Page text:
Prior to POS activation, MCI packaged its cards solely for the convenience of the retailer, inside acrylic dispensers designed to fit in cash drawers.
Spree activated Foncards with a magnetic stripe printed on the back have been designed to fit into slimmer packages that can be swiped through a magnetic card reader by clerks at the cash register. "Phone cards can now come out of hiding and successfully compete with other products for floor space through use of stand-alone displays and can also get increased exposure by using more endcap and J-hook space,"
Waltz noted. AT&T in Basking Ridge, N.J., is another supplier that focuses attention on the importance of merchandising in stimulating sell-through at retail. "The most important thing for retailers to keep in mind is to display something that catches the consumer's eye and makes clear what they're buying as well as the value of the item purchased," said Sharon Robbins, director of marketing for AT&T prepaid cards.
After entering the prepaid market later than both MCI and Sprint, AT&T has also jumped on the "activation bandwagon" with the recent introduction of its own redesigned POS-activated prepaid card.
"Retailers now have more options than ever before in displaying our prepaid cards," said Mark Evans, general manager for AT&T PrePaid Card.
AT&T intends to move its POS cards gradually into the supermarket channel. "Right now we're still in the experimental stage in developing a variety of display units that can be used by retailers who will decide where they want to place them in the store," said Robbins.
At present, most of AT&T's prepaid cards are sold by vending machines in service at such chains such as Pathmark and Grand Union. These machines are typically located in front of cash registers or adjacent to the exit and entrance doors.
In-store merchandising and POS materials direct customers to these vending machines, which automatically activate and dispense the card after the customer makes the credit or cash payment.
Another major supplier, Worldcom Prepaid in Vancouver, Wash., uses vending machines to sell its Talk n' Toss prepaid calling card.
Worldcom statistics reveal that from 1994 to 1998 vending sales were four to five times higher than over-the-counter sales. These machines have proved to be ideally suited to supermarkets and other high-traffic areas such as shopping malls and convenience stores. A key selling point that appeals to retailers opting for vending is that it maximizes customer convenience while minimizing security and labor. It also eliminates the cost associated with inventory control.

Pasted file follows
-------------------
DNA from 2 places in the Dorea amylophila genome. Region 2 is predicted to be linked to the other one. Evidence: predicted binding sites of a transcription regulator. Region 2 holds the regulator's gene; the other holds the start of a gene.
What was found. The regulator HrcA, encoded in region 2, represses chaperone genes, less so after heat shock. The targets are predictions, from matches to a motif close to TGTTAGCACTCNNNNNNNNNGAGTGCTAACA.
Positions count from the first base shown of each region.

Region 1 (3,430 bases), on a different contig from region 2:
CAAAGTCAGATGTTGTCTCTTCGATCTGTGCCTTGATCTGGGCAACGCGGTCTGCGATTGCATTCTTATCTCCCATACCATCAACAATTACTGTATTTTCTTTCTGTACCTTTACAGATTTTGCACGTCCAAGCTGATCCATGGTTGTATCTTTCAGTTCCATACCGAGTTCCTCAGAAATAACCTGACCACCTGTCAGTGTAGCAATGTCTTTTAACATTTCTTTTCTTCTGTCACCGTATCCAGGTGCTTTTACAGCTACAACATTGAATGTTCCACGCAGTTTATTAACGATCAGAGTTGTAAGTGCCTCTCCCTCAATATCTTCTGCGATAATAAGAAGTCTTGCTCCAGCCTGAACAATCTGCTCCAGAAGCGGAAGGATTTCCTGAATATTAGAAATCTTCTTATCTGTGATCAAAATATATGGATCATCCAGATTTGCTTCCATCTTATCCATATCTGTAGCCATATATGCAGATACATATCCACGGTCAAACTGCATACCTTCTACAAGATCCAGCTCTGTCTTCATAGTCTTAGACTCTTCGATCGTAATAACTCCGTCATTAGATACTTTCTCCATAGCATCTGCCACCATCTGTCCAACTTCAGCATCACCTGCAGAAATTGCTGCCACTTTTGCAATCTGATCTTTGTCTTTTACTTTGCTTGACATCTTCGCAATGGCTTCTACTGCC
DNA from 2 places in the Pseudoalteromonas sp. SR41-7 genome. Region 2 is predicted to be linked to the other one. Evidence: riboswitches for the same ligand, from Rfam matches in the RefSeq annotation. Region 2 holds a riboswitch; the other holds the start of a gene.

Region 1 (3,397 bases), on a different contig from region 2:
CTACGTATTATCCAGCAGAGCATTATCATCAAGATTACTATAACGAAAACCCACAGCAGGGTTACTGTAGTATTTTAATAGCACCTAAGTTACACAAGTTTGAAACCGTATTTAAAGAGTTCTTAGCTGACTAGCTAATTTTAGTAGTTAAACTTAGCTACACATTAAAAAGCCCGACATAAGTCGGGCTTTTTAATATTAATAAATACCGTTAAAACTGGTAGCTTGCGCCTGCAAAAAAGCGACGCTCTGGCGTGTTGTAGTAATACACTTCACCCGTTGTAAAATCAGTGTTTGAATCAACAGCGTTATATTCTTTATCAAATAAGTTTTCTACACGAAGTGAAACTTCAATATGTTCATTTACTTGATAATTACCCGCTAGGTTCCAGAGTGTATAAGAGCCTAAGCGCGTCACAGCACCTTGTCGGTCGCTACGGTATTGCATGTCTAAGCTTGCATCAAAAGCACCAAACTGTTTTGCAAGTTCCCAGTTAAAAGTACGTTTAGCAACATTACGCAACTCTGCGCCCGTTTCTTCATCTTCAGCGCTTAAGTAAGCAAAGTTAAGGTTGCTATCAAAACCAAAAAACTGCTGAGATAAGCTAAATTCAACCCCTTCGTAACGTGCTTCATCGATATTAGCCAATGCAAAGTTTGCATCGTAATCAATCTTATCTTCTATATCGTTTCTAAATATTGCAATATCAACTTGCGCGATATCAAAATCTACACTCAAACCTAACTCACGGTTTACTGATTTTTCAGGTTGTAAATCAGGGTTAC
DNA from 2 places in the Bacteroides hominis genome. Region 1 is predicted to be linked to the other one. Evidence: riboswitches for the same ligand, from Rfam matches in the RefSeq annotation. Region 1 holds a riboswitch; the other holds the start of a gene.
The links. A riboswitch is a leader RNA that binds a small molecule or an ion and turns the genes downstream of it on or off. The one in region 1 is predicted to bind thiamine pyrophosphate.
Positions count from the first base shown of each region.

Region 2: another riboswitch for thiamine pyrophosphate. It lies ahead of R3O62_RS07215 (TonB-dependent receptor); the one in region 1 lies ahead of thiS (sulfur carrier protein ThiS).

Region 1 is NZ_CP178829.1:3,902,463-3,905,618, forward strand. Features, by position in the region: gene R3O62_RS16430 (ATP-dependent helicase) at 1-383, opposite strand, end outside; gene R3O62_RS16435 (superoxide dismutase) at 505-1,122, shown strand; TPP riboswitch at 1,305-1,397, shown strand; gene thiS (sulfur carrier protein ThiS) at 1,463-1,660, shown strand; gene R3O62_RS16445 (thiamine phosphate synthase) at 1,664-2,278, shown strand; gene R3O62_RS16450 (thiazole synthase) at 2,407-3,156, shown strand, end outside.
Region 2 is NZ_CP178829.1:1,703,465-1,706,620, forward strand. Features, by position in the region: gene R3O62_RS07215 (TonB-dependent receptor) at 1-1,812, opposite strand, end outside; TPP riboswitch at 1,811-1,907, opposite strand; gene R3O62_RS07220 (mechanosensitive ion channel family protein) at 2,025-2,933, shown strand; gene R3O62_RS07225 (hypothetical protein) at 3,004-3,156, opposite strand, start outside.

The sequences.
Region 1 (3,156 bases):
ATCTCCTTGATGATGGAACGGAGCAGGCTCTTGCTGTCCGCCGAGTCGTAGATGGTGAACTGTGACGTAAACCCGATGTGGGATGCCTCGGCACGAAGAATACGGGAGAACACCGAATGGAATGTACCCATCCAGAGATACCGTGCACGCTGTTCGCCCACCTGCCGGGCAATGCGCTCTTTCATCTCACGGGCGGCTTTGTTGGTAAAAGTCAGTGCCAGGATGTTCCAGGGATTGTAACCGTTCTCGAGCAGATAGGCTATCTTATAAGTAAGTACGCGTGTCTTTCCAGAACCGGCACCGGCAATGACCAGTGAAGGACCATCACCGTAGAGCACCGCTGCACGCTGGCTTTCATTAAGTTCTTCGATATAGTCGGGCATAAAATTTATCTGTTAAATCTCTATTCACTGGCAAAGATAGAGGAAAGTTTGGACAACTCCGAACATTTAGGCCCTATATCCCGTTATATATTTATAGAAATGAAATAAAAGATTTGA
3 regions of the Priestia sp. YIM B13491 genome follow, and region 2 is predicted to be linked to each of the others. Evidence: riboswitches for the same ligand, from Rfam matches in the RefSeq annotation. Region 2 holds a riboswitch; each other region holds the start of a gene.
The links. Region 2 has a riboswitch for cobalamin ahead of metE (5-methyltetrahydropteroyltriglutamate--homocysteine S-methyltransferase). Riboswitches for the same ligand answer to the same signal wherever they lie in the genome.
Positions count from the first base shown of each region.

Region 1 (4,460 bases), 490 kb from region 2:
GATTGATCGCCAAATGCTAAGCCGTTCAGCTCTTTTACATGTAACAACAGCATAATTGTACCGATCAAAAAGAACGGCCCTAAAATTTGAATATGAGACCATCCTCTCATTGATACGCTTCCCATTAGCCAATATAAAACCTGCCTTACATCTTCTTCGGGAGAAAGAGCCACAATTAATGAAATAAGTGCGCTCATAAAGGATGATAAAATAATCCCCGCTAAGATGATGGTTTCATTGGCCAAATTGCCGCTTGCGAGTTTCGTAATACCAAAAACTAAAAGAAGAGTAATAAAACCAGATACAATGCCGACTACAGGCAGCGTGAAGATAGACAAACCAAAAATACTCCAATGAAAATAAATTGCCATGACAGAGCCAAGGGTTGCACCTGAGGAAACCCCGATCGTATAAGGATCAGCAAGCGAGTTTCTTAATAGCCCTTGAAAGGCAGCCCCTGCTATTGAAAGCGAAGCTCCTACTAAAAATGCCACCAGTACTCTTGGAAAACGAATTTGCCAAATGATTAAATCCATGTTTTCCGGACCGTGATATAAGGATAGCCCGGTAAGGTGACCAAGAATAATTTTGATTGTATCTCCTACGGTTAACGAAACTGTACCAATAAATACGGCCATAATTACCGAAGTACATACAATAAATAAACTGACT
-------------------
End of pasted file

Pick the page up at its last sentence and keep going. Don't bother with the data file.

Co-branding, where both the name of the store and the supplier appear on the card, is another option that the supermarket channel may choose to incorporate into phone-card packages.
Suppliers such as MCI, which have been successful in co-branding ventures, emphasize that consumers are more likely to buy a co-branded card when they see that a reputable company is backing the product.
Duley of McKenzie Buying Co., who is in the process of introducing a new private-label phone-card program from MCI to Western Family retailers, said it's important to combine "overall attractiveness with a quality image." This reflects the two high-quality names on the product -- Western Family, a well-recognized regional brand, and MCI, a well-recognized international brand, he pointed out.
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Another specialist in co-branding is LCI. "About 80% of our cards are co-branded, and we try to keep it simple," said Simon Bradwell, LCI's director of sales of enhanced services. "We sell minutes, and the retailer can choose whatever image they want to appear on the card."
LCI's prepaid cards are on sale at Market Basket Food Stores and Shaw's Supermarkets as well as 7-Elevens, Texaco and Exxon stores across the United States.
At Cable & Wireless in Vienna, Va., cards are designed to fit in with local and regional themes. "In developing store-branded packages we have had success creating images with a regional flair that are consistent with the store's image and incorporate the telecom carrier's own brand," said Alan Stiffler, vice president for North America of global card services at Cable & Wireless.
When it comes to package design, Stiffler goes on to say that "more expensive packaging often allows for enhanced features such as coupon combinations, sweepstakes cards and other items that give consumers value."